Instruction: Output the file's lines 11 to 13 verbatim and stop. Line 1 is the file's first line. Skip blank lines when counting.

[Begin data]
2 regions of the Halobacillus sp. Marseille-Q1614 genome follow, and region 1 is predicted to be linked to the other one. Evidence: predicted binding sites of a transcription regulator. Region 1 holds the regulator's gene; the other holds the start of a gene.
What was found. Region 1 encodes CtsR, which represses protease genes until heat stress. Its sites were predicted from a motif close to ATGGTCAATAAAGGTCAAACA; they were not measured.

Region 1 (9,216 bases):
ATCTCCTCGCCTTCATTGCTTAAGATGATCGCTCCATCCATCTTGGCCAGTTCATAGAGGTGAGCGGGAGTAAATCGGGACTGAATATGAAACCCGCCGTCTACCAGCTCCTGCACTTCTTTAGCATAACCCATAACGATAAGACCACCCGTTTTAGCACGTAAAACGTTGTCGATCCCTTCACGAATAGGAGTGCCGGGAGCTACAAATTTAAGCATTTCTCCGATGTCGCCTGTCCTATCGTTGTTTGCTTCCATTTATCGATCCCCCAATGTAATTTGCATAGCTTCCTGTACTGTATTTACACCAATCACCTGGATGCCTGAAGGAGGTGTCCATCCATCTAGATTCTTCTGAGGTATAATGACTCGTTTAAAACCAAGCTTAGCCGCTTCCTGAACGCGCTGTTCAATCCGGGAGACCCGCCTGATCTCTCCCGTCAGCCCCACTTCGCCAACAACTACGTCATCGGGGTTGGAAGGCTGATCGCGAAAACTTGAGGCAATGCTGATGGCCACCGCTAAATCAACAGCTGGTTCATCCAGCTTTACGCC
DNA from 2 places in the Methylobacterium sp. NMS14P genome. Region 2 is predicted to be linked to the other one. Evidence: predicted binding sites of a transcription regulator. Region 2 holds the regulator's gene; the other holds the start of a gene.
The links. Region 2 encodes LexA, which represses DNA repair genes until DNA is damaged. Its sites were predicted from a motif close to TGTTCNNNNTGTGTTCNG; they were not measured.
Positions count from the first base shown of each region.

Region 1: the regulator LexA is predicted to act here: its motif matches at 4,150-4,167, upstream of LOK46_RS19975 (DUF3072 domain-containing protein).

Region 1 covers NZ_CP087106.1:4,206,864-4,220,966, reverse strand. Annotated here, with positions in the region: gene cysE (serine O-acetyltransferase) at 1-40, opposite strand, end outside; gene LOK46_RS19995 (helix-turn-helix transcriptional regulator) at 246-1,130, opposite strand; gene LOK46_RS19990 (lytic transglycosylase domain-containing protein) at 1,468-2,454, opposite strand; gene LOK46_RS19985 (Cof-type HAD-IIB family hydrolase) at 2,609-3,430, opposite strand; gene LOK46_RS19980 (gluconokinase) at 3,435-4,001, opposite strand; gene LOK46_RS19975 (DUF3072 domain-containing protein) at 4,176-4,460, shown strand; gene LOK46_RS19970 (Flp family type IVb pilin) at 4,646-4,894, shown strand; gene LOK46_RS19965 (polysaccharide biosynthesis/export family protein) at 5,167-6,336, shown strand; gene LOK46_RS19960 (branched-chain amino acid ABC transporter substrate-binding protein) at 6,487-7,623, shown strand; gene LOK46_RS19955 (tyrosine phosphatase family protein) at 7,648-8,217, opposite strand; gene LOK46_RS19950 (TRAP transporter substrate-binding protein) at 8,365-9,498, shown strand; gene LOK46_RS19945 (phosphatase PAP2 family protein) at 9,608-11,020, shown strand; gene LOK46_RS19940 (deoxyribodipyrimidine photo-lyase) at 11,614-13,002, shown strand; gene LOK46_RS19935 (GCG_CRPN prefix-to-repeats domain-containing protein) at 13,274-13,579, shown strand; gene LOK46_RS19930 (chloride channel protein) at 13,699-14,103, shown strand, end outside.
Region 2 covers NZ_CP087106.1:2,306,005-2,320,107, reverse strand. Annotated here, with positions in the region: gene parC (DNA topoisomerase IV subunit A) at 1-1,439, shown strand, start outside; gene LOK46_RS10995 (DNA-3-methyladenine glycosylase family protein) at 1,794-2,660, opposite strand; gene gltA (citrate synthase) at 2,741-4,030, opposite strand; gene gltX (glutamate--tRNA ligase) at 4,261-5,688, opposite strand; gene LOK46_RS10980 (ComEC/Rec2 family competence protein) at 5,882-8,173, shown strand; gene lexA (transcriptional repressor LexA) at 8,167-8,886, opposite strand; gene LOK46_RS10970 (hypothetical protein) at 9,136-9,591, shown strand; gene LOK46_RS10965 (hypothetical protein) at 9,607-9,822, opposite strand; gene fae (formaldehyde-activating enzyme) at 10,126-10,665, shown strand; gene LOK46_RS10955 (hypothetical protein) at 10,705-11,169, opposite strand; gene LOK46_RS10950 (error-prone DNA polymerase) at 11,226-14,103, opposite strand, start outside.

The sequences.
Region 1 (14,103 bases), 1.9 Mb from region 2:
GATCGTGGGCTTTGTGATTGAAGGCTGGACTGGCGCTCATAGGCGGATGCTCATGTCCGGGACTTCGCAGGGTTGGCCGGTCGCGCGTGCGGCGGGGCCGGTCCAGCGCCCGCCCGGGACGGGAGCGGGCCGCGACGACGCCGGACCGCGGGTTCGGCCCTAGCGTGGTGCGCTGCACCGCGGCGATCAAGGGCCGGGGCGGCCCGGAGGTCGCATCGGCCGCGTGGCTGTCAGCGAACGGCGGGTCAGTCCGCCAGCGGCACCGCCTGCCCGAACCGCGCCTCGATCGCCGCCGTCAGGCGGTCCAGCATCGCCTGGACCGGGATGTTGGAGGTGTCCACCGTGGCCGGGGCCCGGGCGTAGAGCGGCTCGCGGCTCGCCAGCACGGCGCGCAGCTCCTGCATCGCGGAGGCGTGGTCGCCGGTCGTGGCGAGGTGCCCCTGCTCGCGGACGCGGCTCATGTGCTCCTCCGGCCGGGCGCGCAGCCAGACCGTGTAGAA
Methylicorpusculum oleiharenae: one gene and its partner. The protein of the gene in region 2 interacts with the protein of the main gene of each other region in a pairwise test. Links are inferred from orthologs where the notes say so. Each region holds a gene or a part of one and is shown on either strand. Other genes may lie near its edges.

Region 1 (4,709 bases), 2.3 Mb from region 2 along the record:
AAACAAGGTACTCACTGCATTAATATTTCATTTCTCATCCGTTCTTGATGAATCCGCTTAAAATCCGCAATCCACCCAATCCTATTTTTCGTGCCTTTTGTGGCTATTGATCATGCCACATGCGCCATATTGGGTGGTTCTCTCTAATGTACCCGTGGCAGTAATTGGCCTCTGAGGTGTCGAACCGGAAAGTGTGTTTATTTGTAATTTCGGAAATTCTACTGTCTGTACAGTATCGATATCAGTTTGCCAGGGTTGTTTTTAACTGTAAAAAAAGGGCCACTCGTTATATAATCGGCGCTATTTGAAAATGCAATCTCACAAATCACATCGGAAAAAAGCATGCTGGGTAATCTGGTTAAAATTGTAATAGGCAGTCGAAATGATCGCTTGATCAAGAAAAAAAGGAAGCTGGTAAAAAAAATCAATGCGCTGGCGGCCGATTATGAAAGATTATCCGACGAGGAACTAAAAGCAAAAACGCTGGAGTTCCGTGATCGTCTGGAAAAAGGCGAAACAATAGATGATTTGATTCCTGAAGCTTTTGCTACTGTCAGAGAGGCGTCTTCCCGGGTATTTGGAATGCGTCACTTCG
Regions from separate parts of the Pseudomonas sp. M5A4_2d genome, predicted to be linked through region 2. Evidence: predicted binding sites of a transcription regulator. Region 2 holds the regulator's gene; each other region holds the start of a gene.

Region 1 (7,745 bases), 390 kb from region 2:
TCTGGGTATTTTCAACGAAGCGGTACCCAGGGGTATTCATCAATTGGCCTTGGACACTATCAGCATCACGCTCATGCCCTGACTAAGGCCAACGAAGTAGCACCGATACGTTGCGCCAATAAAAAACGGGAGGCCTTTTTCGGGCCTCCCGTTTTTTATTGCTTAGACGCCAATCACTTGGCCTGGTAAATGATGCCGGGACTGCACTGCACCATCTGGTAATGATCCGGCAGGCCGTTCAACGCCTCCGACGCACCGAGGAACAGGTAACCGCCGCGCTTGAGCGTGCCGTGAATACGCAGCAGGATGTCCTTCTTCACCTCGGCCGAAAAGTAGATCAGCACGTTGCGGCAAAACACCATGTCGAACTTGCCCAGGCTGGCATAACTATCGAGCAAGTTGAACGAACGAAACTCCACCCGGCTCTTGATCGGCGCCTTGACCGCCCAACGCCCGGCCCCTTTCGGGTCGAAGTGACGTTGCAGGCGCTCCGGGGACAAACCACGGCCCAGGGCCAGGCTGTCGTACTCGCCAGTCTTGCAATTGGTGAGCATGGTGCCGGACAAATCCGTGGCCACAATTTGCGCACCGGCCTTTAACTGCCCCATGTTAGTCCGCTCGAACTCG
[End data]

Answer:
The sequences.
Region 1 (14,103 bases), 1.9 Mb from region 2:
GATCGTGGGCTTTGTGATTGAAGGCTGGACTGGCGCTCATAGGCGGATGCTCATGTCCGGGACTTCGCAGGGTTGGCCGGTCGCGCGTGCGGCGGGGCCGGTCCAGCGCCCGCCCGGGACGGGAGCGGGCCGCGACGACGCCGGACCGCGGGTTCGGCCCTAGCGTGGTGCGCTGCACCGCGGCGATCAAGGGCCGGGGCGGCCCGGAGGTCGCATCGGCCGCGTGGCTGTCAGCGAACGGCGGGTCAGTCCGCCAGCGGCACCGCCTGCCCGAACCGCGCCTCGATCGCCGCCGTCAGGCGGTCCAGCATCGCCTGGACCGGGATGTTGGAGGTGTCCACCGTGGCCGGGGCCCGGGCGTAGAGCGGCTCGCGGCTCGCCAGCACGGCGCGCAGCTCCTGCATCGCGGAGGCGTGGTCGCCGGTCGTGGCGAGGTGCCCCTGCTCGCGGACGCGGCTCATGTGCTCCTCCGGCCGGGCGCGCAGCCAGACCGTGTAGAA